Sun Oct 05, 2014 10:55 AM
ELL Strategies for Everyone!
When I read Methods and Strategies: Alternate Assessments for English Language Learners. I got excited by the ideas presented here! The author used drawings and interviews to assess her ELL students, all while supporting their acquisition of the English language through journaling, reflections and time to practice their English explanations with their classmates before interviewing with the teacher! Fantastic! This teacher chose a year-long theme for her classroom - the ocean (because they were only 10 miles from the beach!). All of her students had some experience with the beach, and, lucky her, she was able to take her students on multiple field trips to the beach for specific experiences and study! I have always wanted to do the same type of year long theme, only using the Amazon rainforest, but I certainly could not provide the same hands- on experiences that she did!
This teacher assessed her ELL students (and I would use this for all students) four times a year by having them draw a picture of what was in the ocean. As the year went on, and they began to learn more and more about marine life, landforms and equipment used to study the ocean, the drawings became more and more detailed and sophisticated. These drawings were accompanied by a follow-up interview, called Draw Talk. During this interview, which the students had already been given time to practice with their peers, the teacher was able to glean even more information about the student's understanding. I love this whole idea and I will use it with ALL of my students!
Sun Oct 05, 2014 10:53 AM
Objectivley Scoring project-Based Assessments
I read the article Beyond Paper and Pencil Assessments, and was immediately struck with two conflicting thoughts...one was how informative these product-based assessments would be and two, how difficult they would be to score! I completely agree that our current "high stakes" assessment tool for science is adequate, at best. Who are the high stakes for, anyway? The students or the teachers? That is a whole other subject! I know that I have students today who would excel in a performance based assessment like the ones described in this article, but would merely make an average score on a pencil and paper assessment due to many factors, including poor study skills and difficulty with the language. I also began to feel a little stressed when I looked at the sample performance assessments that were suggested! My first thought was "Who is going to obtain all the materials needed for each activity for every teacher giving this assessment?" You understand how this works. The first year of implementing a new idea like this, and everyone is on board, and the system purchases equipment for everyone. Then the second year, teachers change grade levels or leave for some other reason, and the materials somehow go with them or get lost. The system cannot replace these items every year, so the new teacher is left scrambling to find these items on his/her own. Some will succeed, some will not. Now we have inconsistencies, which you cannot have if these assessments are to be used as a standardized measure.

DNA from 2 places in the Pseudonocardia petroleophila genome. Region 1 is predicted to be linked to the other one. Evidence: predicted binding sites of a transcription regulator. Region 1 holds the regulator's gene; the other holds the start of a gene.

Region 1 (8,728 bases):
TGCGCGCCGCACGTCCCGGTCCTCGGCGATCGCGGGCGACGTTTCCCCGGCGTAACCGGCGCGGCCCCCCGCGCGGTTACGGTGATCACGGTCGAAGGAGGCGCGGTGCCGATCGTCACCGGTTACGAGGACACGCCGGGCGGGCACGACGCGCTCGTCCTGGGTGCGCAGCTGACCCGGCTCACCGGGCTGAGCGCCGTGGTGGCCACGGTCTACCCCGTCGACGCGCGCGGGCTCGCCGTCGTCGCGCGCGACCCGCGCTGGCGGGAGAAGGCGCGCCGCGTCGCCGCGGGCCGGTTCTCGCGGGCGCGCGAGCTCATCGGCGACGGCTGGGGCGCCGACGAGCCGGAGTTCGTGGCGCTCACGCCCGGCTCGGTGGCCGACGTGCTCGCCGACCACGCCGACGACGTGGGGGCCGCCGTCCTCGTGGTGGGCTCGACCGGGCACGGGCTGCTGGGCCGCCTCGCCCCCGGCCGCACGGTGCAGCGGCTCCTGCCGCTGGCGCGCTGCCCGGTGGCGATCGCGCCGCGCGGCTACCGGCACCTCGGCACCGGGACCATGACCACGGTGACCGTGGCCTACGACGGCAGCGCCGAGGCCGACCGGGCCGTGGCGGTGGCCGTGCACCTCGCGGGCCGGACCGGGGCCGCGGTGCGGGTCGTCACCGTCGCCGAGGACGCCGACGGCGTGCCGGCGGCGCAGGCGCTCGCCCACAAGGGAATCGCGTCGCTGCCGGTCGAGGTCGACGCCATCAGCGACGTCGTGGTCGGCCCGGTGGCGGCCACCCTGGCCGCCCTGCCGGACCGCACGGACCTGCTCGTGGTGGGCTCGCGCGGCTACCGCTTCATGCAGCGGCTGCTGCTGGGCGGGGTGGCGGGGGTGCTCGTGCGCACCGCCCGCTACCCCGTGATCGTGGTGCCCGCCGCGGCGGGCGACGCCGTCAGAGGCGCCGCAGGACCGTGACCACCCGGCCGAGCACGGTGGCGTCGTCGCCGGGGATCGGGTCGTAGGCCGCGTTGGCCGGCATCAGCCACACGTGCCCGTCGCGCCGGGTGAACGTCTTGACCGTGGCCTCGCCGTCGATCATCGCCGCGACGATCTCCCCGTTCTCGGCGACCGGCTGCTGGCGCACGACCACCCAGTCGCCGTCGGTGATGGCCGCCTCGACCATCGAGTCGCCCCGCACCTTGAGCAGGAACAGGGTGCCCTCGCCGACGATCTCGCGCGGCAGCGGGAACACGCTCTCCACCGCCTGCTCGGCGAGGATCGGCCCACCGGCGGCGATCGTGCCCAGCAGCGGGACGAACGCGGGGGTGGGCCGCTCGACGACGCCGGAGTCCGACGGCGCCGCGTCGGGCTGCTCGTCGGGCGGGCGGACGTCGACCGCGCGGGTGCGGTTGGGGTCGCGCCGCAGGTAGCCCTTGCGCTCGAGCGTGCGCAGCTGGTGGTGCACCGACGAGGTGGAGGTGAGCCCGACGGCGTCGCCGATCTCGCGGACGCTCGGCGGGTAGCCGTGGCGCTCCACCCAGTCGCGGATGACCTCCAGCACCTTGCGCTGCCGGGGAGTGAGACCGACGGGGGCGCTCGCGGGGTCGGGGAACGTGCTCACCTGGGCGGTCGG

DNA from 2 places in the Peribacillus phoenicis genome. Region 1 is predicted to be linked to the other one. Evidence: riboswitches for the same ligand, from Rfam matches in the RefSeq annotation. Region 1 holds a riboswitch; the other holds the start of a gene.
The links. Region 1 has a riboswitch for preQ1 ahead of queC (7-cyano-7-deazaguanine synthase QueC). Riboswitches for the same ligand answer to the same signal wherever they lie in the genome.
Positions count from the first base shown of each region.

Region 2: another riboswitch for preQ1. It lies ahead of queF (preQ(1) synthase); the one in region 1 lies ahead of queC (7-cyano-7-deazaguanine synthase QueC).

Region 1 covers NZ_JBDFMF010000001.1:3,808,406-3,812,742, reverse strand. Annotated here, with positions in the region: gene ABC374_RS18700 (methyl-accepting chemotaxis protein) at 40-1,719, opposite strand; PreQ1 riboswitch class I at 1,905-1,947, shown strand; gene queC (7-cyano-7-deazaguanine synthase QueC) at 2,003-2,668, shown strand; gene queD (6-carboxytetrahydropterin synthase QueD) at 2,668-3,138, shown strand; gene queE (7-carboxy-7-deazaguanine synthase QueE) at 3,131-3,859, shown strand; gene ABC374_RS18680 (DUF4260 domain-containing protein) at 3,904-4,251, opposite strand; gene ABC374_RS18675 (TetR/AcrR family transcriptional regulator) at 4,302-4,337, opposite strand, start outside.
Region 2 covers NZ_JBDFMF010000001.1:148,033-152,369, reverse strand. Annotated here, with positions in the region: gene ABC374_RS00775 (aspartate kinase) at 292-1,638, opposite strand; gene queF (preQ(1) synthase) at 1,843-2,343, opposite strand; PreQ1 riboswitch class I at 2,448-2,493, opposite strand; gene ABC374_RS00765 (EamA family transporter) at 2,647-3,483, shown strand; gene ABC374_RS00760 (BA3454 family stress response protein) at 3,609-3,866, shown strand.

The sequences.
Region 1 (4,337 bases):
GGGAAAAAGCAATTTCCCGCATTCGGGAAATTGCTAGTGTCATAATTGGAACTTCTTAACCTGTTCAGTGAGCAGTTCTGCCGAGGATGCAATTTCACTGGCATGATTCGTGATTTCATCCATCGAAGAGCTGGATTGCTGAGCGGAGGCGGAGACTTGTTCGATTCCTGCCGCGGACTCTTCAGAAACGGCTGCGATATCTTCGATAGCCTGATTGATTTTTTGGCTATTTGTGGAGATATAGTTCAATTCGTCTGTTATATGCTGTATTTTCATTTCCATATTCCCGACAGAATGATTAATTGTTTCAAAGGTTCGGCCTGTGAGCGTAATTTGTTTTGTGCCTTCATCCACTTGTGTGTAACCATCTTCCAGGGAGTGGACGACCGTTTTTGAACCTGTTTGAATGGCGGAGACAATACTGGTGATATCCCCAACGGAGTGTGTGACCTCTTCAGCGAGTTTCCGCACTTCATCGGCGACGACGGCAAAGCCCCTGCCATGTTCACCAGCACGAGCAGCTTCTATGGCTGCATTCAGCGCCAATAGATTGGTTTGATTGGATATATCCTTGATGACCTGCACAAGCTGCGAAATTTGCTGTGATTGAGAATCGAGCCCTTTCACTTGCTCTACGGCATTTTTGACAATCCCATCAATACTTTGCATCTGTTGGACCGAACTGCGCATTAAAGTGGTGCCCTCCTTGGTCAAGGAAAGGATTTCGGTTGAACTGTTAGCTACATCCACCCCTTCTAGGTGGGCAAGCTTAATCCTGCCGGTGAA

Now we have to talk about scoring these things! The rubrics provided are okay, but not great, even by the author's own admission. Even after repeated testing and comparing different assessors and their scores, inconsistencies were found and there was simply too much subjectivity involved. Some teachers feel that spelling and grammar are less important in science, whereas others place more importance on it. I wish I knew the answer here. I think we really need to look at the very long range goal of science instruction, which we have been discussing in class every session: making our kids "science literate". Helping them become adults that can identify and solve a problem using sound practices and experiments. Perhaps science should not be included in the "high stakes" testing world, but inquiry-based science instruction be required every year, from kindergarten through twelfth grade.